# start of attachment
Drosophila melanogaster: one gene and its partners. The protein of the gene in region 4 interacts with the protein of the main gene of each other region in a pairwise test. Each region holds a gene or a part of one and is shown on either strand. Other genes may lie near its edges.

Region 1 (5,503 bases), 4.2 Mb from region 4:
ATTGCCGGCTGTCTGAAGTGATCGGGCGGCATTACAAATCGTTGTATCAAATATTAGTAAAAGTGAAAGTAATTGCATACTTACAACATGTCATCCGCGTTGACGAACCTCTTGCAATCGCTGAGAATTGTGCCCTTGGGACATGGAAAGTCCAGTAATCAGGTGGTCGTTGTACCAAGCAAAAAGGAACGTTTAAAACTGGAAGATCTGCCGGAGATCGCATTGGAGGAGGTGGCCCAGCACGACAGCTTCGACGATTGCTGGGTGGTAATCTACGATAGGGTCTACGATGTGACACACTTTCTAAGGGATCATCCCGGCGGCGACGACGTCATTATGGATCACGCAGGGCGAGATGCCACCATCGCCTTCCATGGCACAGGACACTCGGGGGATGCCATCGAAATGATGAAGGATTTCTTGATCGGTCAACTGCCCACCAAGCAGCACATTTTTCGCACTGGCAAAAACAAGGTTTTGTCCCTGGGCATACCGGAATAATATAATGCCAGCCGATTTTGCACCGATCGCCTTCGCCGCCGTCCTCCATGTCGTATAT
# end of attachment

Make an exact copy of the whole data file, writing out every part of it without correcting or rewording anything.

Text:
Drosophila melanogaster: one gene and its partners. The protein of the gene in region 4 interacts with the protein of the main gene of each other region in a pairwise test. Each region holds a gene or a part of one and is shown on either strand. Other genes may lie near its edges.

Region 1 (5,503 bases), 4.2 Mb from region 4:
ATTGCCGGCTGTCTGAAGTGATCGGGCGGCATTACAAATCGTTGTATCAAATATTAGTAAAAGTGAAAGTAATTGCATACTTACAACATGTCATCCGCGTTGACGAACCTCTTGCAATCGCTGAGAATTGTGCCCTTGGGACATGGAAAGTCCAGTAATCAGGTGGTCGTTGTACCAAGCAAAAAGGAACGTTTAAAACTGGAAGATCTGCCGGAGATCGCATTGGAGGAGGTGGCCCAGCACGACAGCTTCGACGATTGCTGGGTGGTAATCTACGATAGGGTCTACGATGTGACACACTTTCTAAGGGATCATCCCGGCGGCGACGACGTCATTATGGATCACGCAGGGCGAGATGCCACCATCGCCTTCCATGGCACAGGACACTCGGGGGATGCCATCGAAATGATGAAGGATTTCTTGATCGGTCAACTGCCCACCAAGCAGCACATTTTTCGCACTGGCAAAAACAAGGTTTTGTCCCTGGGCATACCGGAATAATATAATGCCAGCCGATTTTGCACCGATCGCCTTCGCCGCCGTCCTCCATGTCGTATAT